Leica Magnus 2.4-16xs56i BDC
- By Pete Moore
- 1 Comments
- Last updated: 10/04/2019
Leica have always had a massive rep for quality optics in the area of spotting scopes, binoculars and laser rangefinders. Yet they did come latter to the top-end European scope party than the obvious competition, with the VISUS and ER ranges, newer and more controversial is the Magnus, with its extended, x6.7 zoom range. This initially brought them to loggerheads with Swarovski, who were the first to offer a x6 times zoom range with their Z6i series, which has now been resolved.
An extended zoom range allows designers to pack more top and bottom end into the magnification scale, so allowing for more versatile usage. A good example of this would be the Magnus 1.5-10x42, x1.5 is low enough for driven hunting, yet x10 takes you out to medium ranges easily. I think this function is of less relevance on the higher end models, as they are brought for longer distance and precision use. So, the lower, bottom end is probably used less; however, and saying that, the Europeans do love these bigger objective, higher mag scopes for low light work.
Given the build quality and ability of these top end European scopes is similar, which is near unavoidable, the Magnus is generally familiar; although on test is what I would term the longer-range hunter, the 2.4-16x56i with BDC (bullet drop compensation) turret, though they are also available with a more standard elevation drum, which will save you some money.
The scope is of conventional build with a one-piece, 30mm body tube, all models are illuminated with a slightly familiar rheostat design! It’s positioned forward on the eyepiece bell, behind the magnification ring.
The control is a rotary, rubber pressure pad with OFF in the middle, move it right (sun symbol) and its on full power, move it left (moon) and it’s for low light. Brightness is controlled by pushing down on the edge of the drum right side + and left -. Plus, it will automatically switch off if the rifle is canted over at 90° or angled vertically. The battery compartment lives under the drum and takes the standard, coin-type cell (included).
Glass quality is brilliant, as you might expect, with a quoted 92% light transmission, Leica use an external, water-repellent coating called Aquas Dura, which also works well and if you’ve never experienced this ability, it’s a real boon in the wet or damp weather, as moisture literally slides off. As standard, turrets offer 1cm clicks @ 100m with a generous 100-clicks per rotation with 2.75 turns available. These are further sub-divided in 5 and 10 cm divisions and dialling in corrections is positive. Windage offers 0-50 in both directions. On the left of the saddle is a parallax drum, again useful for longer ranges.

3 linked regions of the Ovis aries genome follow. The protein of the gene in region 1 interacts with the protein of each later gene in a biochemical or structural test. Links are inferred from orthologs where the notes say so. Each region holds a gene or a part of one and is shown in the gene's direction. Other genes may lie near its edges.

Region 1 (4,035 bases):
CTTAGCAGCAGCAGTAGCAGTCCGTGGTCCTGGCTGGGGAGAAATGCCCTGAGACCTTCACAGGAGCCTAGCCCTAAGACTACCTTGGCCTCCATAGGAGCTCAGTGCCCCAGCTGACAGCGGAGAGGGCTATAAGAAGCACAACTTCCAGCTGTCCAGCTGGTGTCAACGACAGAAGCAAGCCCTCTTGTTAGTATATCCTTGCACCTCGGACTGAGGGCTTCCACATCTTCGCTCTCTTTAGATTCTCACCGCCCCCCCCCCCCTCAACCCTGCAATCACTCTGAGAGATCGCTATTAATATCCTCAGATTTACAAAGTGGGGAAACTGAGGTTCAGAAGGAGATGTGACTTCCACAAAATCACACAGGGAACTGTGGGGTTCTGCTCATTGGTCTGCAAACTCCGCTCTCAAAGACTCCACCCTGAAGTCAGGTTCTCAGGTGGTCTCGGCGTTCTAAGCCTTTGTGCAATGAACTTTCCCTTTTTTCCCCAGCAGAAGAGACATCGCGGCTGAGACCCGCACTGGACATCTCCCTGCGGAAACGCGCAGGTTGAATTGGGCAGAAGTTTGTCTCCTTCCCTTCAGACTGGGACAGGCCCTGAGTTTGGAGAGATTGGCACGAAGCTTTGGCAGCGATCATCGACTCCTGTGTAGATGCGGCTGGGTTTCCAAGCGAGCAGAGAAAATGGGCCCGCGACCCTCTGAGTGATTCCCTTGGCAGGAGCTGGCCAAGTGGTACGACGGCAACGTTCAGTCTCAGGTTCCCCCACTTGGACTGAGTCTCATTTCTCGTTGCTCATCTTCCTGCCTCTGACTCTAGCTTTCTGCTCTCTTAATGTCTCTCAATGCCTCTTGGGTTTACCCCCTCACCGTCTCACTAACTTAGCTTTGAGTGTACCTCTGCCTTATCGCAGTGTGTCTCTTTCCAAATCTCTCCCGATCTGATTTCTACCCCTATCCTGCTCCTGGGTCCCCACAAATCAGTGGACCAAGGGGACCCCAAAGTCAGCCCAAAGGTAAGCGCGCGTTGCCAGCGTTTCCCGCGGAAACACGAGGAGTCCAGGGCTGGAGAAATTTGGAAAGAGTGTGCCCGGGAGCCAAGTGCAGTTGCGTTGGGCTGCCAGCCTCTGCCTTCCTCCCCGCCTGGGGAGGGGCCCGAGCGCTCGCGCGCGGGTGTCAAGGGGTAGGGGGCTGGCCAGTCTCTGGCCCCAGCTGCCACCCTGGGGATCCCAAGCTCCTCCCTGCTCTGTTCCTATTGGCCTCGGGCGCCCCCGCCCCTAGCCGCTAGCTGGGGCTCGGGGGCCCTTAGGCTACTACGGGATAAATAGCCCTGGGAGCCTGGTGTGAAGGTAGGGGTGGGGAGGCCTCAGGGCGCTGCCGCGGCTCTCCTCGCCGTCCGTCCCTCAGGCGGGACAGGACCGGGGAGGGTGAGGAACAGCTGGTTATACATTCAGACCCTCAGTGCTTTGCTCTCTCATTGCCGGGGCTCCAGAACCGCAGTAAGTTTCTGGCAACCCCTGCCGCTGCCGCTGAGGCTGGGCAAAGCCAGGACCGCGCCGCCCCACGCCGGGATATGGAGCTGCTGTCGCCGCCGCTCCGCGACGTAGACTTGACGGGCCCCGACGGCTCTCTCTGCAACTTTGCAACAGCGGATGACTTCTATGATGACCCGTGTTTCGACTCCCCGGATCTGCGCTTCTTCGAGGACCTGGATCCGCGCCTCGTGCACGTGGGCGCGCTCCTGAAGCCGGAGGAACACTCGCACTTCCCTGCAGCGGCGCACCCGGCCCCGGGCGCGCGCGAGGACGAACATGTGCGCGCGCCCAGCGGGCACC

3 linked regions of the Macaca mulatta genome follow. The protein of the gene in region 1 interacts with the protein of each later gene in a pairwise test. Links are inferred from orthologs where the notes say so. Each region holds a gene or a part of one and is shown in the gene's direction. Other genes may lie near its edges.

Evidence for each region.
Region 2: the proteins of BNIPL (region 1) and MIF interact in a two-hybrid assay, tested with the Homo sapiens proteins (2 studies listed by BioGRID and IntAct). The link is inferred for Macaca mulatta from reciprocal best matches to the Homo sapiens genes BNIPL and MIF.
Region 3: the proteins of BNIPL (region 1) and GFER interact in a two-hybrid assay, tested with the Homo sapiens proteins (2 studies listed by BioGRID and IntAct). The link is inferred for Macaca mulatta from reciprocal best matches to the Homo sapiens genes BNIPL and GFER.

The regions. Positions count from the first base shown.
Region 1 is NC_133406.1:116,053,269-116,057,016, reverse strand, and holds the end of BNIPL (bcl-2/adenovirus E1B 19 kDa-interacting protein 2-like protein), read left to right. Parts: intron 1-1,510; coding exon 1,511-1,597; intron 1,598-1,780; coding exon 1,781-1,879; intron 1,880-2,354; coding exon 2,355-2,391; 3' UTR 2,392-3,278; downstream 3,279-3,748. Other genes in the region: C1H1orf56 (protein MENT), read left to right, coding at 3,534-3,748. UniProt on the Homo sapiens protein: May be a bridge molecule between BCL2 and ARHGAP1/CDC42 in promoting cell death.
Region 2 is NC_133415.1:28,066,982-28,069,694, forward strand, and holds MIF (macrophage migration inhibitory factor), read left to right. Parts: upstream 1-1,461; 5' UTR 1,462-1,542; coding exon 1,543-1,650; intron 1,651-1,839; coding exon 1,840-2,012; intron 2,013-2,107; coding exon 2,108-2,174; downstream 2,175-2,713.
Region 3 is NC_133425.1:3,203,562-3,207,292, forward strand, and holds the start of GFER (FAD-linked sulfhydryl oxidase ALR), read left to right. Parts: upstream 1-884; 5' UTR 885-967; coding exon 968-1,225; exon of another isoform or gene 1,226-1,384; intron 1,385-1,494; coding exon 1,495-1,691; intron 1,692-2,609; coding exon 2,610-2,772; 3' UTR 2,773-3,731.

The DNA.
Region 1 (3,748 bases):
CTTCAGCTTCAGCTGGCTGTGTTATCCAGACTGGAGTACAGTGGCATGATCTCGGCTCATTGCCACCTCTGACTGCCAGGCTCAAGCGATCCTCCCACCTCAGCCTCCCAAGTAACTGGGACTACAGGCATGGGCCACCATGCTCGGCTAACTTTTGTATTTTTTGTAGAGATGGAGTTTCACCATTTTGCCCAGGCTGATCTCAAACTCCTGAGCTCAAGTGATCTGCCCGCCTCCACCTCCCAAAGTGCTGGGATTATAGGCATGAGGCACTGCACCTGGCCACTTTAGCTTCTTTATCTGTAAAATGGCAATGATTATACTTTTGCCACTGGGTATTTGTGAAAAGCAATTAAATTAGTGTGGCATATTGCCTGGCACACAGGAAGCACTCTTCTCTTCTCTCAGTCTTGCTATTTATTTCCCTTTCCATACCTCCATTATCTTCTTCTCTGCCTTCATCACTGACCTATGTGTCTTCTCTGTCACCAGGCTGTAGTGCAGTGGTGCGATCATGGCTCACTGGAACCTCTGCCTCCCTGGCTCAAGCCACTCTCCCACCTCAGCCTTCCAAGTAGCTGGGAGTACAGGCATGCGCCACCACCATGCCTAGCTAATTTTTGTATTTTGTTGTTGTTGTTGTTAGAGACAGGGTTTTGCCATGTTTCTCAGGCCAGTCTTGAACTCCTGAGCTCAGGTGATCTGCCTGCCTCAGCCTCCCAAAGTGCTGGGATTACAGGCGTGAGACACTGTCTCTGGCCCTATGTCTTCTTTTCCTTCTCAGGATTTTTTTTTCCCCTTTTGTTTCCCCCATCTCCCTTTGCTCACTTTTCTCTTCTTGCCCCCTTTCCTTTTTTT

I had the BDC version, which is a little different, with what Leica calls ‘Direct Dial’ turrets. The elevation is lockable by a rotary collar, with closed and open padlock symbols indicating the status. The drum above has an observation window, where you can see the moving dial as you rotate it against a fixed reference stadia. Like both the Zeiss and Swarovski BDC systems, the Magnus only offers slightly less than a single turn of correction once zeroed; well, in this case, 93cm. This is done to give a ‘zero stop’ position and is achieved by a fixed stop pin in the base of the turret that contacts another in the roof of the moving upper drum. It can be unlocked (twin grub screws) and set to zero 0. To do the same in windage you press the centre of the turret which allows the graduated scale to free-wheel to 0 then simply release it to re-engage; neat!
If your zero requires you to adjust more than a single turn, then the turret has to be removed – two Allen grub screws in the rim are unscrewed (Allen key supplied) and it’s lifted up and over the fixed stop pin to gain another rotation. Leica does not explain this very well, although alludes to the fact that it’s possible to run out of elevation, as it is with any other scope of this type. Their solution is to fit angled mounts; all well and good if they are available for your rifle; which; with more specialised makes; might not be the case!
I fitted the Magnus to a Merkel Helix Speedster in 308 Winchester and didn’t have any problems with running out of elevation, using RWS 170-grain Doppel Kern ammunition. I’m not a big fan of BDC turrets on hunting scopes, preferring to use eyeball holdover; but when the range is near maximum and providing you have zeroed correctly, they do allow time for a more considered shot! Alternately, this is the sort of optic I’d use more in a varmint role; here, BDC allows for better precision on smaller targets at longer ranges. On that point, the turret movement is firm and easy to count, so dialling in is not an issue.
For the BDC model, Leica offers three reticles: L-4a, L-Plex, L-Ballistic. Direct Dial offers a set of 12 rings that should cover most standard calibres and is naturally included with the BDC model. Leica has a ballistic resource, where you load in your data and are told drops and what ring is best suited. However, in real time, this is reliant on external factors like barrel length and ammo performance. Once you’ve set it up, get out on the ground and shoot it out to all your ranges and note the actual fall of shot!
In use no complaints, the 2.4-16x56 was very much as expected; a top quality European design with a 100% build quality and ability. Once set up, the BDC system is an asset for longer range hunting.